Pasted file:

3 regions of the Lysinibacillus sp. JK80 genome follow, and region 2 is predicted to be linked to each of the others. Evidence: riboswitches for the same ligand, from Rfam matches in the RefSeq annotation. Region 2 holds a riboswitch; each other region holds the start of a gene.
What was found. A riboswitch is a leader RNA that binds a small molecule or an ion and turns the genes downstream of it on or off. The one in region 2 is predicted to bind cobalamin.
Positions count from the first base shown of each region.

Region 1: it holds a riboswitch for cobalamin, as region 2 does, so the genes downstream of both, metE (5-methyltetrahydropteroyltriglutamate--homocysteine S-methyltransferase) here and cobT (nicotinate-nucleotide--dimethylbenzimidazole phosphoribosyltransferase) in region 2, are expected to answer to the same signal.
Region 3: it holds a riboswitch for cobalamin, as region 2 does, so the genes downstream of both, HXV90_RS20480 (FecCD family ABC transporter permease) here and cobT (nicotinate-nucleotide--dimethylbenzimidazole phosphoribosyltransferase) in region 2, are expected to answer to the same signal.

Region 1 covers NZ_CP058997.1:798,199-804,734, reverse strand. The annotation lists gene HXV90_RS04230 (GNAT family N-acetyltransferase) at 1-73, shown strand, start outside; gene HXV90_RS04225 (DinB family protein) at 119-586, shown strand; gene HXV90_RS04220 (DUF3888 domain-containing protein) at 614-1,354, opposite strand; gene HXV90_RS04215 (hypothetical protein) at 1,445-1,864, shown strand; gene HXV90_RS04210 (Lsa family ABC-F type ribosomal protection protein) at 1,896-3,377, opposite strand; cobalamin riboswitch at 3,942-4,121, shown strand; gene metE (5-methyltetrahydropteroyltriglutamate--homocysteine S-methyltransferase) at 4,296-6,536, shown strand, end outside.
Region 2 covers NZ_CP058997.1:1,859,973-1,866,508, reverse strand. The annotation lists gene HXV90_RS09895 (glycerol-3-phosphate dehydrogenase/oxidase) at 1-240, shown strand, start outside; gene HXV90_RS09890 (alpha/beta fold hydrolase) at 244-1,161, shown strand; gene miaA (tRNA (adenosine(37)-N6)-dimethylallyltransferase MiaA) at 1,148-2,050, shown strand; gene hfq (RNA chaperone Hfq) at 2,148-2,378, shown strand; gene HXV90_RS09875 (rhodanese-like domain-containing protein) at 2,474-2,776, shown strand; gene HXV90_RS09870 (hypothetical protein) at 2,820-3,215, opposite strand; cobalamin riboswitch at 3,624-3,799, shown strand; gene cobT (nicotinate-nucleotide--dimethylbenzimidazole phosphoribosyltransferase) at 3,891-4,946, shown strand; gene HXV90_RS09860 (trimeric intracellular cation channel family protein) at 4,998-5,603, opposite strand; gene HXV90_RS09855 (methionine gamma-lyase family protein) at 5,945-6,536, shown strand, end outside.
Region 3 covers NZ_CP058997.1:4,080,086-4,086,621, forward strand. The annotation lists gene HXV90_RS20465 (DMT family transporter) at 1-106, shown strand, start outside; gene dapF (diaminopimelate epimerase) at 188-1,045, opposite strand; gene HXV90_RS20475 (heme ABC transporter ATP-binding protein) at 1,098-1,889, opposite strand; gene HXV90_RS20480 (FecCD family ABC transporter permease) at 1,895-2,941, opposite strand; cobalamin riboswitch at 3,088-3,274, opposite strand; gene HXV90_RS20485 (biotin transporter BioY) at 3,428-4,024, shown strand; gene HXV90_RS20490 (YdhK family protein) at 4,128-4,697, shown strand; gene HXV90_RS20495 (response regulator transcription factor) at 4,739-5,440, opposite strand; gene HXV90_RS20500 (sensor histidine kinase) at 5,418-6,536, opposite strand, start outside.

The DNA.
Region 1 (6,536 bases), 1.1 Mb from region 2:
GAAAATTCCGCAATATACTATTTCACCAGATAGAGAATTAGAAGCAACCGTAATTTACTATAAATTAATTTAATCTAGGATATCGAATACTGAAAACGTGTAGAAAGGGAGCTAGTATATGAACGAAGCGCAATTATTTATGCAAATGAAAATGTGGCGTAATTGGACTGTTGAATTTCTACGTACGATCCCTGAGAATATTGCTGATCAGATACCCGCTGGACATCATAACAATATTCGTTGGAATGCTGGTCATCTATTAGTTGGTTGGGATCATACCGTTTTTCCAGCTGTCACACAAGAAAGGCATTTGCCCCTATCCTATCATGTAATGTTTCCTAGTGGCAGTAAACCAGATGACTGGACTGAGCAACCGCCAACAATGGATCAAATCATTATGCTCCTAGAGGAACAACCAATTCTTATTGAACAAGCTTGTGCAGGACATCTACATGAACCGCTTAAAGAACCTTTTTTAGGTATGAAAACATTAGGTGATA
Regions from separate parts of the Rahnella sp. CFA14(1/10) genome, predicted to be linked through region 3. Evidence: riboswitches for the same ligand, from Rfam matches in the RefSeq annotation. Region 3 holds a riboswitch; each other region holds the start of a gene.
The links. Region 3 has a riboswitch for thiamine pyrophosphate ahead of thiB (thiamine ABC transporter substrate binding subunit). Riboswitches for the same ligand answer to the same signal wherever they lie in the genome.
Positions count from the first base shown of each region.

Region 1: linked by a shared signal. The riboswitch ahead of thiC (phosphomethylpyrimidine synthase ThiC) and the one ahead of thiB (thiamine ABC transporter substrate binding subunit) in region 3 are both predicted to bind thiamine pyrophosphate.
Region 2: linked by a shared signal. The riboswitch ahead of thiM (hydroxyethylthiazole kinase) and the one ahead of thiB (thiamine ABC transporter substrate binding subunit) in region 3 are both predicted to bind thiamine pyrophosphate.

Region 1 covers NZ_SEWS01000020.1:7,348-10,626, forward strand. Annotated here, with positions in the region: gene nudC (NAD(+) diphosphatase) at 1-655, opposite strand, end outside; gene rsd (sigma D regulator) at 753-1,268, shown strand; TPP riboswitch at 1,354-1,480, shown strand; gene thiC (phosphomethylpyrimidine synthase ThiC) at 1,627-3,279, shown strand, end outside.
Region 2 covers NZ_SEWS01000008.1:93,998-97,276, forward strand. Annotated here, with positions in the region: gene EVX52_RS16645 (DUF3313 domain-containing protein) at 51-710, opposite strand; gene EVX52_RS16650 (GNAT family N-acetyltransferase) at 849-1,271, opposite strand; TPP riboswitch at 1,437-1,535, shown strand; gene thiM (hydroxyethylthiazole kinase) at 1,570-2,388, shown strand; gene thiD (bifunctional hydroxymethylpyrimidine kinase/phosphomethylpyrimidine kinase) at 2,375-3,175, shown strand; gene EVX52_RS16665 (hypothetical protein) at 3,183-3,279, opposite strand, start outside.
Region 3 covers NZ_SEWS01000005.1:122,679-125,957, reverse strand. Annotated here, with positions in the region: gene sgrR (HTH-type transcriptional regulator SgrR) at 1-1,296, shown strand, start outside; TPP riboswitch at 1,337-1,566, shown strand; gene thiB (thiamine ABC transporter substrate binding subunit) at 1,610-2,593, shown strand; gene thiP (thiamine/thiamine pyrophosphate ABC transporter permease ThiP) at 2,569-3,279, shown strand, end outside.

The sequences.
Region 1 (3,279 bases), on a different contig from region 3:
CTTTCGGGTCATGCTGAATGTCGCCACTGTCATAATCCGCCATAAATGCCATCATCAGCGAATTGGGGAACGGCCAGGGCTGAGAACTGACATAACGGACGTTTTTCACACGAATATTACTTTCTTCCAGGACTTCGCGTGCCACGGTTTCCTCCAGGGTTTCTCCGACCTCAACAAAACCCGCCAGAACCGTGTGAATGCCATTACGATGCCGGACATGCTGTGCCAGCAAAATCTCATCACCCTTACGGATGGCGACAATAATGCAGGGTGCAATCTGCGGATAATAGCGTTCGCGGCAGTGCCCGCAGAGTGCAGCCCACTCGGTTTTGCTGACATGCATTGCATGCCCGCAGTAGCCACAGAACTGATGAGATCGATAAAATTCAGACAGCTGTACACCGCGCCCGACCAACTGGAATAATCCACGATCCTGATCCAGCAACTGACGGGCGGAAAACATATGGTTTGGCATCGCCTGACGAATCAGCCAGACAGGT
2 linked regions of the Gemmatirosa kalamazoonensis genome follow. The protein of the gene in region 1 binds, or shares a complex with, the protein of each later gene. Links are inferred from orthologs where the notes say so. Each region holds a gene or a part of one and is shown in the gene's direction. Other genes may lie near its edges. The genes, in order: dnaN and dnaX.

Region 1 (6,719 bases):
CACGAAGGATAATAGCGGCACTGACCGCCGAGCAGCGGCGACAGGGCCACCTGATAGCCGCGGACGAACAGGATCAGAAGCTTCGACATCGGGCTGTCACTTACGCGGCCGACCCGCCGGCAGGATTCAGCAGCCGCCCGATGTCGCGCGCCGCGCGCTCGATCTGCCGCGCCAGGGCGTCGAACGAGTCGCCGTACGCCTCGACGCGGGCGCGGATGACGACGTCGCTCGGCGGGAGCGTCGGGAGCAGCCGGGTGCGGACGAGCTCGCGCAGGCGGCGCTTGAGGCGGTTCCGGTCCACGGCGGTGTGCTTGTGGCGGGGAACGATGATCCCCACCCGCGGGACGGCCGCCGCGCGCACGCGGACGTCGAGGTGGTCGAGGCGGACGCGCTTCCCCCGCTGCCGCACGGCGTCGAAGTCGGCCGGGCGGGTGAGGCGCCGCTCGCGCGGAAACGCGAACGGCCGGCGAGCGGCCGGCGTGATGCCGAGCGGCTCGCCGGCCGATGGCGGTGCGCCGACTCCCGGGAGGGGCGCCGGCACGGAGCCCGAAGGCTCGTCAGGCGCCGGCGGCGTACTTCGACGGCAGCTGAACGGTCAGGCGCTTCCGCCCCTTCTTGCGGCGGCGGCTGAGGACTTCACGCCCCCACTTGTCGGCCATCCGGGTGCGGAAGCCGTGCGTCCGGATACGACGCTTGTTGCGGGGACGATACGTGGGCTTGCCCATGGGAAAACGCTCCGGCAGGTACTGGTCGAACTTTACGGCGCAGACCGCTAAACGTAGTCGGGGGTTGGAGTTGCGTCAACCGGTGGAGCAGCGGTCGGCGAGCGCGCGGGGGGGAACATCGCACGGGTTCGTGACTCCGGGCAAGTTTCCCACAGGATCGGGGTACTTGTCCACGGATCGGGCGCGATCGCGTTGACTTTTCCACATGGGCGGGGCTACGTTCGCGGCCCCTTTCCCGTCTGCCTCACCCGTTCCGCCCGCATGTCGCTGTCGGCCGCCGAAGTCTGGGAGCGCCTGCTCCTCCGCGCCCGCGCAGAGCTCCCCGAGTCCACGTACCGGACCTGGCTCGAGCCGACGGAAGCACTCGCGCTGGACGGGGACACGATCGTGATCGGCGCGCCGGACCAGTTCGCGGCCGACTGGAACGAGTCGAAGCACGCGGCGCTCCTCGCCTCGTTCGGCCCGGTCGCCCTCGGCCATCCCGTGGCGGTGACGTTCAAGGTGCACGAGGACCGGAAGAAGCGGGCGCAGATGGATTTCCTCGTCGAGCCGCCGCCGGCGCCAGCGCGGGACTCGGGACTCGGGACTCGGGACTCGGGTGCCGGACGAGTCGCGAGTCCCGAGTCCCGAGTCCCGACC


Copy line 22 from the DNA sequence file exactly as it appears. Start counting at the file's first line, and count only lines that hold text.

CTTTCGGGTCATGCTGAATGTCGCCACTGTCATAATCCGCCATAAATGCCATCATCAGCGAATTGGGGAACGGCCAGGGCTGAGAACTGACATAACGGACGTTTTTCACACGAATATTACTTTCTTCCAGGACTTCGCGTGCCACGGTTTCCTCCAGGGTTTCTCCGACCTCAACAAAACCCGCCAGAACCGTGTGAATGCCATTACGATGCCGGACATGCTGTGCCAGCAAAATCTCATCACCCTTACGGATGGCGACAATAATGCAGGGTGCAATCTGCGGATAATAGCGTTCGCGGCAGTGCCCGCAGAGTGCAGCCCACTCGGTTTTGCTGACATGCATTGCATGCCCGCAGTAGCCACAGAACTGATGAGATCGATAAAATTCAGACAGCTGTACACCGCGCCCGACCAACTGGAATAATCCACGATCCTGATCCAGCAACTGACGGGCGGAAAACATATGGTTTGGCATCGCCTGACGAATCAGCCAGACAGGT